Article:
Between the Father and the Son, this reciprocal self-giving and thanksgiving involves no subjection because of the one divine will. But among fallen men there is no such unity of will, and the only way men can stay together is for one to submit to another. Submission is thus decreed by God for our own good, as St. John Chrysostom says in his Homily 34 on 1 Corinthians:

And from the beginning He made one sovereignty only, setting the man over the woman. But after our race ran headlong into extreme disorder, He appointed other sovereignties also, those of Masters, and those of Governors, and this too for love’s sake.

The subjection of man to man and of the woman to the man was unquestioned among Christians until rather recently. It is the reason given by the Fathers for both excluding women from the priesthood and severely limiting the duties of deaconesses. It is also the reason why deaconesses weren’t found everywhere in the early Church.

In the fourth century, Western Christians were surprised to learn that there were deaconesses in the East, and four Western councils banned them (Nîmes, 396; Orange, 441; Epaone, 517; Orleans, 533). Even in the East, deaconesses remained rather rare. Already in the sixth century, we hear it said by Severus of Antioch that the order was largely honorary, there being little real need for them (Letter 62).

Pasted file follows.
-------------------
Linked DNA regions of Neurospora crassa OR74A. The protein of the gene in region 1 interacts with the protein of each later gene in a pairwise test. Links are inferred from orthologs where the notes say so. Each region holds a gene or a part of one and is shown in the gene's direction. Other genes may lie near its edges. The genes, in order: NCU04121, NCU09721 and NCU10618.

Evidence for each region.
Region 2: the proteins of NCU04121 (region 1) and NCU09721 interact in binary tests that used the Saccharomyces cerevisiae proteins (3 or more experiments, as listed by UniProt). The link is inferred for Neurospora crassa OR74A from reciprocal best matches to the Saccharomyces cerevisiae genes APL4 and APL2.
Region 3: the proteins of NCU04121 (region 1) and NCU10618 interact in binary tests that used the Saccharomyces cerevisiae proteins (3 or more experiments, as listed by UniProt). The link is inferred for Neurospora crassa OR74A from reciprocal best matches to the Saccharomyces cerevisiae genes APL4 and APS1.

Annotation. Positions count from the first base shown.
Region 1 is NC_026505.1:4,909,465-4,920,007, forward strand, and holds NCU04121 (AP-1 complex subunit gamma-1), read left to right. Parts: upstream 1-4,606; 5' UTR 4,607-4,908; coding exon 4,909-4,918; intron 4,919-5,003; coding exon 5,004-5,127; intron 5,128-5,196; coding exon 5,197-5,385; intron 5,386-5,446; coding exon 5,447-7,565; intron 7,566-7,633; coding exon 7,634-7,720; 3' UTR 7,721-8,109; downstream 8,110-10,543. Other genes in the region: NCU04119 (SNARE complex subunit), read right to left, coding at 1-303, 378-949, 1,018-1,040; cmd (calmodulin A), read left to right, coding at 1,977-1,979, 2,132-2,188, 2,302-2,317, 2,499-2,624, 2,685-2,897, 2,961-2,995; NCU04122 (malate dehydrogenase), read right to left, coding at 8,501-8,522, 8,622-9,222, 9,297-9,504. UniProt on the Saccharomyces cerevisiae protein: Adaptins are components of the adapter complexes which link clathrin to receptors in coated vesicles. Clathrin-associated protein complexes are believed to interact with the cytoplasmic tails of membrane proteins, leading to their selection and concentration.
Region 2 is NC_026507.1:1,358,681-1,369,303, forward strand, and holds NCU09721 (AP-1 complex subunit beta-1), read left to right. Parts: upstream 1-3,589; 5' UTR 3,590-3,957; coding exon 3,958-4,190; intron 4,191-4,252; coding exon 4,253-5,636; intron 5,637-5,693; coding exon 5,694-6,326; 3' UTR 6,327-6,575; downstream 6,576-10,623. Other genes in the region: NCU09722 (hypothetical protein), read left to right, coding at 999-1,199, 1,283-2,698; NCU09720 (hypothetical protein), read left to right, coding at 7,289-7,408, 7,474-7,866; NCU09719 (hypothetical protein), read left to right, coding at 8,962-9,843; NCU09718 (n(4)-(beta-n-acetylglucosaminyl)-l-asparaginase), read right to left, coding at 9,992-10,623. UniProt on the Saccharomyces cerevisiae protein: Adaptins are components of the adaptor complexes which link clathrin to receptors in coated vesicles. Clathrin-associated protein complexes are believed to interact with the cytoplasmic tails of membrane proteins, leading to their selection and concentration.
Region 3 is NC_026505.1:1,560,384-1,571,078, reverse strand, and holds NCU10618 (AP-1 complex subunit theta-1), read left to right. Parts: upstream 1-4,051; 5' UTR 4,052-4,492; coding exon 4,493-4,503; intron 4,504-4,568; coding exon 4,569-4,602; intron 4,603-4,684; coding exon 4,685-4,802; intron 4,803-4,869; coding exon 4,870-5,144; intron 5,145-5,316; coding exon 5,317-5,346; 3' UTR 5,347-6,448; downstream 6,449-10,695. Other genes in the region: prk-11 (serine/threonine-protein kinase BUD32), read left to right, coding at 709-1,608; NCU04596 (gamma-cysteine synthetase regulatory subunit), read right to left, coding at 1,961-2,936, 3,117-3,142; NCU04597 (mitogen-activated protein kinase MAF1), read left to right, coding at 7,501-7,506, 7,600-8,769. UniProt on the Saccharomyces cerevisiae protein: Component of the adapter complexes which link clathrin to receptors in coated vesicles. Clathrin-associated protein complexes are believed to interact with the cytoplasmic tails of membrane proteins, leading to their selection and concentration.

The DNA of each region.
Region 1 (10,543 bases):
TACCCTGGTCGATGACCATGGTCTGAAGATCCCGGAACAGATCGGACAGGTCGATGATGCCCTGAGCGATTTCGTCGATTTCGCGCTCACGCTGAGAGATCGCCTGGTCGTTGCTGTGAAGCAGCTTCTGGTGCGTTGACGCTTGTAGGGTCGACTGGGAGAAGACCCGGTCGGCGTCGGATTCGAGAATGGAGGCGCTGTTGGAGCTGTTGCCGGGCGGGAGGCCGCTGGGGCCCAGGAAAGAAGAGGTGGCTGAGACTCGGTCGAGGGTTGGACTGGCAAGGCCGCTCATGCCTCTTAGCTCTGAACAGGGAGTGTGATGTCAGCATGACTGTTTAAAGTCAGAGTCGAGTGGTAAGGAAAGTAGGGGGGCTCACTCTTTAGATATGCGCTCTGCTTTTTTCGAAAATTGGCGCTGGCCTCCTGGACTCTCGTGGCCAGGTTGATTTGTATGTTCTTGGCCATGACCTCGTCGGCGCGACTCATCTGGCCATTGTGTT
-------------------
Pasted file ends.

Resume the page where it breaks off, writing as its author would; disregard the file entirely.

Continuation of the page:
At some point, a rite of ordination was composed resembling that of deacons. This may actually have contributed to the order’s demise by bringing women too close to the altar for the clergy’s comfort. If ordaining a deaconess meant giving her an orar and handing her the Chalice, more and more bishops may have opted against ordaining them. They couldn’t easily argue against the order of deaconesses because of the presumption in the East (now disputed) that the order was apostolic, but they weren’t required to ordain any, and fewer and fewer did.

We can only wonder whether the order of deaconess would have evolved differently and lasted longer if it had not shared the name of “deacon.” The name was both a blessing and a curse for the order, adding to the prestige of being a deaconess but also raising questions about the standing of deaconesses vis-à-vis other clergy. Treating deaconesses like deacons exalted them above subdeacons, readers, chanters, and all laymen, which brought them into conflict with apostolic principles concerning the man and the woman. This accounts for both the outright resistance to deaconesses in the West and the waning enthusiasm for deaconesses in the East.

This also explains the current controversy over applying the name once again to women. One side covets the title of “deacon,” preferring it over “deaconess,” because it no longer believes in the subjection of women and wants to see women treated equally with men, in the Church as in the world. The other side hasn’t given up on the natural order or the divine economy and knows that if it gives up on women deacons it will be hard pressed to invent a reason not to also give up on women priests and women bishops.